Networld: High Tech for the Dalai Lama

High Tech for the Dalai Lama

By Maria Speck

With backpacks full of computer accessories a strange mission started towards the Himalaja this year. A group of five men from San Francisco brought the miracles silicone of the Valleys to the government-in-exile of the Dalai Lama in India.

Phuntsok Namgyai (l),Dan Haig (2.v.r.), Aris Salomon (r) with staff of the Dalai Lama Photo: Aris Salomon

Phuntsok Namgyai (l),Dan Haig (2.v.r.), Aris Salomon (r) with staff of the Dalai Lama Photo: Aris Salomon

In the valley of the merry snows sneakers belong to the writer’s equipment, like the computer keyboard. It is not easy to bring news from these mountains to the world. Long-distance calls are too expensive. Bad telephone lines make faxing an accidental hit. E-Mail? Well of course, but with sneakers. the men who rose from another world into these valleys of the Himalaja in India named it “Sneaker net”.

And this is how it goes: Write your text on the computer, store in ASCII, get the disc and go. Two kilometers by foot through the valley, in all weather. half an hour later transfer the disc at the next computer. Only now the text can begin its electronic journey around the world.

This time-consuming sneaker network belongs to the past in Dharamsala since short: To do e-Mails the 200 coworkers of the government-in-exile of the Dalai Lama can remain seated at the desk now. The government complex is equipped with a modern Intranet. New software makes a dispatching of Mails the children’s game. A Web page is in under construction, in order to keep Exile tibetians around the globe up to date.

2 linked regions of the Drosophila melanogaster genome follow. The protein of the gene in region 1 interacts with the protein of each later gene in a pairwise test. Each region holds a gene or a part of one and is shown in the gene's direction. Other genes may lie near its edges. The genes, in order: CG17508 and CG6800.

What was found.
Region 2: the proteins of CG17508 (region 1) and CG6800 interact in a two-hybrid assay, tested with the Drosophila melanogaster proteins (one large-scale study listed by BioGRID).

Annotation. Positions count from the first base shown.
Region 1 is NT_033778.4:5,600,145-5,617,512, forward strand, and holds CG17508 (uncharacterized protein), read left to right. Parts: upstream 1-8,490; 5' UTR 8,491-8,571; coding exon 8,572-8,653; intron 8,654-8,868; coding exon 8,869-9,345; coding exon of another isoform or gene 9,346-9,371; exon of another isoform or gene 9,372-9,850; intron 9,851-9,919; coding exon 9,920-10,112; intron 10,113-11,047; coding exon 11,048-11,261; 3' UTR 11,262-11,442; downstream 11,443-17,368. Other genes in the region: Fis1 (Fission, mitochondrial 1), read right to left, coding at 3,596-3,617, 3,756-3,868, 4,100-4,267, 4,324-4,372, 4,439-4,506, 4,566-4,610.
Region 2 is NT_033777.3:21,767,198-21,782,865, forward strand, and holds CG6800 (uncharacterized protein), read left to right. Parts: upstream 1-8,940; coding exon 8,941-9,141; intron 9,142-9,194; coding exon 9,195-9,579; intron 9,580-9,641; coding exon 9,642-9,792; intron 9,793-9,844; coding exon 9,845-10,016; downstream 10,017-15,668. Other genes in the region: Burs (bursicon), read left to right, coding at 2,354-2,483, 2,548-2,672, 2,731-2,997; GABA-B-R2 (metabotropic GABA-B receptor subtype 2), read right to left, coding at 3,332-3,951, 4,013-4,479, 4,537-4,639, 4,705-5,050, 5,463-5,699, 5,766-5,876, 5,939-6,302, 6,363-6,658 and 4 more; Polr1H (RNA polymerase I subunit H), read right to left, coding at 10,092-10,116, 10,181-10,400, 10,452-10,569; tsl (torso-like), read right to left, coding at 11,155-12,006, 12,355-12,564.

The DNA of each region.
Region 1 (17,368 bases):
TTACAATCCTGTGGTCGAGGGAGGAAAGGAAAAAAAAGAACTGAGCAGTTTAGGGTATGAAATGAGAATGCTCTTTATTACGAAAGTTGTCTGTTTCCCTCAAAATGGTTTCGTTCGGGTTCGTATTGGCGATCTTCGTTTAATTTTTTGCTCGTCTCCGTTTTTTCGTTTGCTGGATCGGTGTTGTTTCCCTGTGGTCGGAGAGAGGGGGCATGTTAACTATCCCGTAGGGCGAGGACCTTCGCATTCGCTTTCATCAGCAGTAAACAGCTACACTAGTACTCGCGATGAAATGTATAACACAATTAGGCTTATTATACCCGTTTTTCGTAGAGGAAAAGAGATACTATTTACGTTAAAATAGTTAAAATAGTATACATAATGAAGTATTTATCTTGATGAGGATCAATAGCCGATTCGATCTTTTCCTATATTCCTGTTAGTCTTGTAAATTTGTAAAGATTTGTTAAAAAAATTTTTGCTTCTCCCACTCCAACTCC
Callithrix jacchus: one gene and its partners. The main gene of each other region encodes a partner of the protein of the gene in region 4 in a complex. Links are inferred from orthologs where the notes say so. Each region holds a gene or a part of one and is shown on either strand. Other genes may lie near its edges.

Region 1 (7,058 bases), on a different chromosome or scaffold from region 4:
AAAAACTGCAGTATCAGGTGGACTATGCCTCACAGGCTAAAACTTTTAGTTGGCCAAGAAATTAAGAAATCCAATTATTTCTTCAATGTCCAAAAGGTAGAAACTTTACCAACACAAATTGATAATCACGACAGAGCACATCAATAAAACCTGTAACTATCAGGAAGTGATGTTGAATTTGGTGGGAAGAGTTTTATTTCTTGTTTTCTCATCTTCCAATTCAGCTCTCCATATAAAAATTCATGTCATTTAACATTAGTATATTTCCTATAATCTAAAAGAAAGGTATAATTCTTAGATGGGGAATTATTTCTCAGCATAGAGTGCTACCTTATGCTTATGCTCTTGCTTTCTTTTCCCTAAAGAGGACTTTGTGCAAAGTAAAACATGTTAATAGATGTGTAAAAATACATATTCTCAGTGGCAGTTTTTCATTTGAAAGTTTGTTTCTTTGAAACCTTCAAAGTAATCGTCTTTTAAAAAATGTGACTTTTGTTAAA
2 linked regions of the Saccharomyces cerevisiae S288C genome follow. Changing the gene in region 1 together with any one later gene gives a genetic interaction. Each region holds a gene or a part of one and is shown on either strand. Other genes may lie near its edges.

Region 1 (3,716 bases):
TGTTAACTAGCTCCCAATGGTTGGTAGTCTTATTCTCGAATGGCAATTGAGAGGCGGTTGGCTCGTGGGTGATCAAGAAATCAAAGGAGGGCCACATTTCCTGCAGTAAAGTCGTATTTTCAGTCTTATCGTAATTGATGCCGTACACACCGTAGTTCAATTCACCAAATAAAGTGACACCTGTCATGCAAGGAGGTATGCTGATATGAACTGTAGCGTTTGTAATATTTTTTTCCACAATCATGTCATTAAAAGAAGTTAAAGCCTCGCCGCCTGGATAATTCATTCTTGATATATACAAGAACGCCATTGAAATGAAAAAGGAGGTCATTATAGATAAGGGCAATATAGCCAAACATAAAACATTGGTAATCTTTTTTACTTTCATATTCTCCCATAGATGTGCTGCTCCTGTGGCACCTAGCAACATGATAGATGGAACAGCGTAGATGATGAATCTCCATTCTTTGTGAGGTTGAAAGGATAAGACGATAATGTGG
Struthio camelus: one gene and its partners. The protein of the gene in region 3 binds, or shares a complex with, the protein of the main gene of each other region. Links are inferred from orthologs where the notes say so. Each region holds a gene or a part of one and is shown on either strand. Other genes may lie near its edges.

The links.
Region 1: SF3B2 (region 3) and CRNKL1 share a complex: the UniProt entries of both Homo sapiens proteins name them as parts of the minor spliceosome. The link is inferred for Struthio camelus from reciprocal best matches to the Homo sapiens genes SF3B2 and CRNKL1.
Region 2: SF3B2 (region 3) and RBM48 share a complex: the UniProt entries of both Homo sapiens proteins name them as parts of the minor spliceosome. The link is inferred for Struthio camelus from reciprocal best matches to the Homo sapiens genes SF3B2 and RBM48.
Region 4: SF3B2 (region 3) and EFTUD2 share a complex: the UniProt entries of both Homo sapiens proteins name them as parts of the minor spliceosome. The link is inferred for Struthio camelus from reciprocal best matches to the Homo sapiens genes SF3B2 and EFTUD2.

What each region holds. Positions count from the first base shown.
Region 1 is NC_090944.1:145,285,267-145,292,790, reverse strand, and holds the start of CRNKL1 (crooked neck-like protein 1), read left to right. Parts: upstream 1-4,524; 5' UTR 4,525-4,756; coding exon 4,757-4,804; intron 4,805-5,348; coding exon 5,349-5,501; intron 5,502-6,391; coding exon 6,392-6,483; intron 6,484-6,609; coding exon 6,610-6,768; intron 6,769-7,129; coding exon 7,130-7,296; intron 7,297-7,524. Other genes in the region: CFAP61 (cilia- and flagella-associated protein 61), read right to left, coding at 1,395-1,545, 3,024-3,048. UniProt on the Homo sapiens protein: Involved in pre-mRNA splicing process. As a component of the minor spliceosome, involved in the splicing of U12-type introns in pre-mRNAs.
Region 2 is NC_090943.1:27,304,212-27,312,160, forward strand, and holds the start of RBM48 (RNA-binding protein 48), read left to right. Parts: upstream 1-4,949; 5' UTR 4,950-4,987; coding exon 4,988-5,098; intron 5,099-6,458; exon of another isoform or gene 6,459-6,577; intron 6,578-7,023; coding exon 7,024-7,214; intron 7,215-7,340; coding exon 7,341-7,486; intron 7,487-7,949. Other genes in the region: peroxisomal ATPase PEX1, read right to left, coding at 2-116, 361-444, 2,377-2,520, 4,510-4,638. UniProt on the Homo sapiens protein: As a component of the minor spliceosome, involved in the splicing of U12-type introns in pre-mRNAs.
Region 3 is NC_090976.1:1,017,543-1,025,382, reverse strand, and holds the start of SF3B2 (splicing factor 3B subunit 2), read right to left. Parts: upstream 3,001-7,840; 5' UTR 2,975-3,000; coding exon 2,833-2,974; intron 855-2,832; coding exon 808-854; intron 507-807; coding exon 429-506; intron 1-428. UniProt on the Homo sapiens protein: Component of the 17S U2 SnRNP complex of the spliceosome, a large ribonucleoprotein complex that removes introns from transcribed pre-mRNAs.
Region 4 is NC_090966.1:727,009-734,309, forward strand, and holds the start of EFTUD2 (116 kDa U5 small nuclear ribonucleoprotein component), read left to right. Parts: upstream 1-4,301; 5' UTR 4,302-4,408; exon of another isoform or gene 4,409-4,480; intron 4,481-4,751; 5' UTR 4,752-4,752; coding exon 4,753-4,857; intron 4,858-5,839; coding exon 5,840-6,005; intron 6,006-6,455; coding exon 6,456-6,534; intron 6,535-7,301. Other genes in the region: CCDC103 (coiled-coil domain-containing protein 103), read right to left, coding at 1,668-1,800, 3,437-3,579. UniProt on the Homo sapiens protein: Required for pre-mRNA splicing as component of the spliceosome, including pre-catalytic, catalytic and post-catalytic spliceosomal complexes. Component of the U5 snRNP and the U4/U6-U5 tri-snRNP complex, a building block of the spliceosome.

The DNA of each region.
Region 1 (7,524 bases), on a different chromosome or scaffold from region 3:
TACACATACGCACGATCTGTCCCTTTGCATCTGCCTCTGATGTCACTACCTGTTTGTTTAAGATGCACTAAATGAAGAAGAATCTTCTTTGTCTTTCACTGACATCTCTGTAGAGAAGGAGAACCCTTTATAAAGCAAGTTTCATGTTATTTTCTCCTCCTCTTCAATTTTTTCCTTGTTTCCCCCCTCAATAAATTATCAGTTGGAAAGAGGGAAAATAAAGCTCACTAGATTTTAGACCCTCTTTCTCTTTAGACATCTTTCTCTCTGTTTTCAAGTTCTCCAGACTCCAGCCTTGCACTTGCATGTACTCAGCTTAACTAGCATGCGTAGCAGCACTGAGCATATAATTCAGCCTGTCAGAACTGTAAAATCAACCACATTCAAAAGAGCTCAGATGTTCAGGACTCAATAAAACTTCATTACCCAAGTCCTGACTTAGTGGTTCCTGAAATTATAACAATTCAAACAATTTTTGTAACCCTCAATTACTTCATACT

The government-in-exile has to thank for the link to the information age to an unusual High Tech mission from the California silicon Valley. Five Computerfreaks organized the five week “work stay” on their own.

The idea evolved from Web architect Dan Haig. The 33 year old quit its thesis over Tibetan medicine, its interest for the in 1950 of China annected country remained however alive. Haig speaks Tibetan and was often in Dharamsala, which serves Tibetians since its escape as new homeland. In 1995 there he met the director of the computer center, Phuntsok Namgyal, “the only human in the valley, who had heard ever of the World Wide Web”.

This meeting entailed an electronic birthday gift for the Dalai Lama: From San Francisco Haig placed the address book for Tibetan relief organizations in the whole world punctually on 6 July 1996 under the Web address www.tibet.org on to the network.

The Tibet fan with the pony tail was still concerned, how slowly still the information from Dharamsala flows. Finally he succeeded to convince, by E-Mail, of course, the director of the computer center of the future: The outdated sneaker network is to be modernized, so that the government-in-exile can achieve more rapidly and more effectively the world public.

Immediate support received Haig from its friends, the Web master Stefan Lisowski, the Web designer Ari Salomon and the computer specialist Jack Burris. Not to forget the “Pan Dimensional Telcom God”. That is stated on the business card of the internet expert of the local telephone company, and, above all, 3D-Fan Richard Schneider.

The men, in the age between 25 and 36 years, are fascinated by the High Tech Trip to the end of the world. They invest all years holidays, days off and lost employers payments. And they pack up: Motherboards, processors, modems, enormous drills as well as hundreds of meters of steel and coaxial cables. The total costs are about 60,000 dollar. Donations are responsible for a small part of the costs.